8 best neighborhoods in Mexico City
With an estimated two million expats living in the region, Mexico is a popular destination for those looking to live abroad. US expats, in particular, are drawn to the region both for work and retirement. As the region’s capital, Mexico City offers an ideal blend of friendly locals, cultural traditions, and a comfortable lifestyle.
The lower cost of living also makes Mexico City a good, affordable option yet still a safe place to live. While there are so many things to do in Mexico City, the city’s convenient location makes it easy to access beaches, forests, deserts, and more in no time. Looking for the best areas to live in Mexico City? Or the best neighborhoods to stay in Mexico City during your holiday? This Pacific Prime Latin America article has got you covered.
Mexico City’s neighborhood guide
Did you know that there are over 350 neighborhoods in Mexico City alone? Exploring these neighborhoods can be a lot of fun, but if you’re looking for a place to rent or live then you’ll probably want to narrow down your options. Here are eight of the best neighborhoods in Mexico City, in no particular order.
Chosen as a “Barrio Magico” by Mexico City, the magic of Roma is undeniable, with dynamic Art Deco architecture and colorful street art throughout the neighborhood. There are plenty of great food options in Roma as well. So much so that it’s advisable to ask locals where they like to eat instead of trying to figure it out for yourself.
Its coffee scene is also lively, with many cute cafes for you to spend time in. To see what Roma’s all about, head to Mercado Roma and enjoy its stunning rooftop view and impressive food hall.
A sister neighborhood of Roma, Condes shares a history with Roma and both have many similarities. Condesa is full of color, making it an ideal place to call home or base when traveling. Its wide boulevards are full of greenery, making Condesa feel much more relaxed than the busy downtown area despite its close proximity. Considered one of Mexico City’s safest neighborhoods, it’s no surprise that Condesa is one of the top neighborhoods for expats in Mexico City.
One of Mexico City’s fancier neighborhoods, Polanco is known for its luxury shopping, fancy cocktail bars, and world-class restaurants. If you’re not sure where to eat in Mexico City, your best bet is Polanco. More than just a beautiful area, Polanco is home to some of the city’s best attractions including the Museo Nacional de Antropologia and Museo Soumaya.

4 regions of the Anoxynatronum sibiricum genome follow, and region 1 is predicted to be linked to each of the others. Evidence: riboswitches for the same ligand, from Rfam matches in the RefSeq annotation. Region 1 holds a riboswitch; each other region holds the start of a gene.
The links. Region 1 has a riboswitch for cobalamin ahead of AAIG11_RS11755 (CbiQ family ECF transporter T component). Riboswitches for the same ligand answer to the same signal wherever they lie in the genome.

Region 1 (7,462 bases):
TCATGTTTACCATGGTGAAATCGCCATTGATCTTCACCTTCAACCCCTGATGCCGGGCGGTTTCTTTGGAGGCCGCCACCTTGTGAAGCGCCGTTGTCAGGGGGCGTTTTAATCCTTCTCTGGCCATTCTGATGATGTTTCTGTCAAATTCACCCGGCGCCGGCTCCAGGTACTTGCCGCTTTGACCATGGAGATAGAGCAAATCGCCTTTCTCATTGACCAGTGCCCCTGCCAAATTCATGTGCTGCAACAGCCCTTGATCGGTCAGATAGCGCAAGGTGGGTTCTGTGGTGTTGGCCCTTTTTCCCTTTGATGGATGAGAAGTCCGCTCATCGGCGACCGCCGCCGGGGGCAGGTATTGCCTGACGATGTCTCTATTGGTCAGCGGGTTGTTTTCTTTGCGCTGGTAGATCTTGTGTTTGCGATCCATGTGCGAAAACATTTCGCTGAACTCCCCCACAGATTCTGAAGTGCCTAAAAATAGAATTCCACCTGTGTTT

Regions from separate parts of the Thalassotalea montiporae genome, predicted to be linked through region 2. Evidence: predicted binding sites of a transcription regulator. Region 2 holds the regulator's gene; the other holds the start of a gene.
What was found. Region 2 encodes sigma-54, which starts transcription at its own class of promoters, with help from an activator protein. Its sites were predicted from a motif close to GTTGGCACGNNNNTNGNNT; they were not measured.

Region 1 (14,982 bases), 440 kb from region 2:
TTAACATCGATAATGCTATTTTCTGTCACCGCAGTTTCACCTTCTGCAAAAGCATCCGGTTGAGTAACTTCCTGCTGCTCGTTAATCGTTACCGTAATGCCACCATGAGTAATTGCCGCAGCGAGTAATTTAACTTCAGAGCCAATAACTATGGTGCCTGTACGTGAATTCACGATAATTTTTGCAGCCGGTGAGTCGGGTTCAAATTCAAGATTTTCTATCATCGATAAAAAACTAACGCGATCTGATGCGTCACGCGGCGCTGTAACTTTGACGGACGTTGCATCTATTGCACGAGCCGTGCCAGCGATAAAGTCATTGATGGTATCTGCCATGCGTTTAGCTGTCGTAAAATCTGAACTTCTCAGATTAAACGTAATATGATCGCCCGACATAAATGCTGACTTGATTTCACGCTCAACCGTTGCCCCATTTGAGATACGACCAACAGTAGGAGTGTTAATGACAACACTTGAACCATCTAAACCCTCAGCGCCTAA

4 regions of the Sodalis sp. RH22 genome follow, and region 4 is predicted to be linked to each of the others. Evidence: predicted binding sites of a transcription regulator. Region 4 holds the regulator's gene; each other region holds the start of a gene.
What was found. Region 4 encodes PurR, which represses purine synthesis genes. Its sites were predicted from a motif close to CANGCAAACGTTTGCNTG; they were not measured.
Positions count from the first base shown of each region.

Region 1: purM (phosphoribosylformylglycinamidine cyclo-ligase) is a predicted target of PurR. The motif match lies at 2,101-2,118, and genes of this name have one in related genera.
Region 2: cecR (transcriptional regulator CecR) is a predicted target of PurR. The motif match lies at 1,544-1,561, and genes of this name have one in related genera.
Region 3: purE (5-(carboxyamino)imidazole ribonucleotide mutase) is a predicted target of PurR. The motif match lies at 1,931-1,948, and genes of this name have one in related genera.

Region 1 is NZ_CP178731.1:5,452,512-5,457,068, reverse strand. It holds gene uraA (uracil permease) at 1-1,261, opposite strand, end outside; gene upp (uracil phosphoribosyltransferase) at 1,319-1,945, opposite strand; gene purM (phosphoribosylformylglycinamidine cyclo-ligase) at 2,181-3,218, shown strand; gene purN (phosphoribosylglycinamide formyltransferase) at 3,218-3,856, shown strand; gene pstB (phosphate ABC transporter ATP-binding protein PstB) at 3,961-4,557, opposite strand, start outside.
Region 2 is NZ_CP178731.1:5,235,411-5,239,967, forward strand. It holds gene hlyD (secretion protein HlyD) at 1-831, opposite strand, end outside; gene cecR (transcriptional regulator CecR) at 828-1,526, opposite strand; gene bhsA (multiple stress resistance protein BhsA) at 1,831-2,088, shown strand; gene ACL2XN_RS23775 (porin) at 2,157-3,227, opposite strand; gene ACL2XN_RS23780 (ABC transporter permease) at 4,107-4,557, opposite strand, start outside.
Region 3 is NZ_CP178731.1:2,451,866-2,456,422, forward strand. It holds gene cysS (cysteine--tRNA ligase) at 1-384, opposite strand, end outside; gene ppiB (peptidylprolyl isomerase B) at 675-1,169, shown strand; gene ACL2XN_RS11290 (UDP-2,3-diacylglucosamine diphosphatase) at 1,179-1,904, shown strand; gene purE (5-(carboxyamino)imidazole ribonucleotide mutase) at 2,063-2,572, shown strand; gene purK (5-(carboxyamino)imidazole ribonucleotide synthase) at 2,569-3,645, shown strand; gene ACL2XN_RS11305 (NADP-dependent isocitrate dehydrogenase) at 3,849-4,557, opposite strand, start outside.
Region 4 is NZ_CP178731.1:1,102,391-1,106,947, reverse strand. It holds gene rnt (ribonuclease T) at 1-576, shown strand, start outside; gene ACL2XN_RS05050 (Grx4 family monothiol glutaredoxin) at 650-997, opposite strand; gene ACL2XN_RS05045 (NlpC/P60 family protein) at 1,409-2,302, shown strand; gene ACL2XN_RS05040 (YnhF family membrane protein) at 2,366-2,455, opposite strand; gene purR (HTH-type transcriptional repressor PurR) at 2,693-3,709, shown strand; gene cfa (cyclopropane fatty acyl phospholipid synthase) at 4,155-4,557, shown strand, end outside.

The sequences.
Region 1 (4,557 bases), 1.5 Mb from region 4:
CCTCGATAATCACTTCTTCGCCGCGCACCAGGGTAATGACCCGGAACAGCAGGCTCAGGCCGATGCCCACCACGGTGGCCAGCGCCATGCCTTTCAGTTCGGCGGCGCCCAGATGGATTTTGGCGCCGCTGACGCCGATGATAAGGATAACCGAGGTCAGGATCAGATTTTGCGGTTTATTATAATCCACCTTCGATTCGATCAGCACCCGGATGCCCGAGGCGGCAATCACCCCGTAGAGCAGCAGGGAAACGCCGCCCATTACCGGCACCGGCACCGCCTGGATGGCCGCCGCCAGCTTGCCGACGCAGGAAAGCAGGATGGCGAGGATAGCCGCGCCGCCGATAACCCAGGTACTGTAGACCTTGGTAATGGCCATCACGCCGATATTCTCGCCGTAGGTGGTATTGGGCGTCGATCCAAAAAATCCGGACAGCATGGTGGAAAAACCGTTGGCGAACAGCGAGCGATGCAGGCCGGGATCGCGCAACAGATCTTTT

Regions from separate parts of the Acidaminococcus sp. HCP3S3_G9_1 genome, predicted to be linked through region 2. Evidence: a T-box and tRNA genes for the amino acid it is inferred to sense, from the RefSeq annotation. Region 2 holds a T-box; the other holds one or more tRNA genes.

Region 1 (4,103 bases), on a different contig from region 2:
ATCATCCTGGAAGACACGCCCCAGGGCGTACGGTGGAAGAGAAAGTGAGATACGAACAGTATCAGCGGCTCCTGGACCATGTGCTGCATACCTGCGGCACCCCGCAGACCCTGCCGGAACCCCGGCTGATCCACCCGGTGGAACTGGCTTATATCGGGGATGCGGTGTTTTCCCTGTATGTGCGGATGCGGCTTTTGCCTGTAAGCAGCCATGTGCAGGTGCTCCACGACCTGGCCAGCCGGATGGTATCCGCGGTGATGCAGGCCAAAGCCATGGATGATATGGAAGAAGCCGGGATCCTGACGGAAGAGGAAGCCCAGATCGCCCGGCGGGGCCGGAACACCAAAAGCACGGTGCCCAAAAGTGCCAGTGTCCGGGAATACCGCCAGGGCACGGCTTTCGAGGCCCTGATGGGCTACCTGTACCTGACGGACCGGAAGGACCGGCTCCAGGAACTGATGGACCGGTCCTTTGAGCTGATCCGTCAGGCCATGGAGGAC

Some of Mexico City’s best parks weave through the neighborhood as well, such as the breathtaking Chapultepec Park. Just like Condesa and Roma, Polanco is also considered one of the city’s safest neighborhoods.
Coyoacan shares many similarities with Roma and Condesa, but its difference lies in its quieter and more relaxed vibe. The most famous attraction in the neighborhood is Museo de Frida Kahlo, where visitors can learn about the life of the renowned Mexican painter and look at her art in her famous Blue House. Coyoacan’s more remote location means local advice goes a long way. Ask any local and they’ll likely point you to one of the two impressive markets where you can enjoy local street food, Mercado de Antojitos and Mercado Coyoacan.
Before the 1985 earthquake destroyed the city, Juarez was one of the most impressive neighborhoods in the area. Fortunately. Juarez has been recovering and now boasts an eclectic blend of classic and new, from mid-20th century restaurants to hip cafes and eateries. A charming neighborhood, Juarez is where you’ll find some of Mexico City’s top art galleries and lots of speakeasies.
Despite being nestled in Juarez, Zona Rosa is a neighborhood of its own, and one that is known for its nightlife. Zona Rosa is full of bars, clubs, and restaurants – including some of the most famous gay bars in the city. In fact, Zona Rosa is also the LGBTQ central of Mexico City. It’s worth noting that safety can be a concern in the area at night. In the daytime, Zona Rosa is a shopping paradise that is generally more affordable than Polanco.
Just like Juarez close by, San Rafael is on the rise. Many of its impressive mansions from its prime still stand, giving the neighborhood a unique architectural vibe. Your inner foodie will be pleased to know there is a lot of great food in the area, including the local favorite spot, San Cosme. With plenty of stalls offering the best of Mexican street food, San Cosme leaves you spoiled for choice.
If you’re looking for something a bit more off the beaten path, San Rafael is hard to beat. Plus, the neighborhood is an up-and-coming artist hub with lots of impressive galleries, as more and more artists move out of Roma and Condesa due to rising prices. Despite not getting as much attention as other neighborhoods, San Rafael is considered rather safe.
Similar to Juarez and San Rafael, Narvarte is seen as out of the way to most travelers, and therefore often overlooked. This makes the neighborhood ideal for those who are looking for adventure, despite being considered fairly safe. Narvarte is a middle-class neighborhood that is far from touristy and has a much slower pace. It is loved for its cool bars, international cushion, and some of the best tacos in Mexico City.
Which neighborhood is calling you?
Now that you know the top neighborhoods for expats in Mexico City, which one are you inclined to visit or live in? Keep in mind that Mexico City is similar to most big cities you’ll find around the world – one with neighborhoods that are great and others that are best avoided. Remember to be aware of your surroundings but have fun too!
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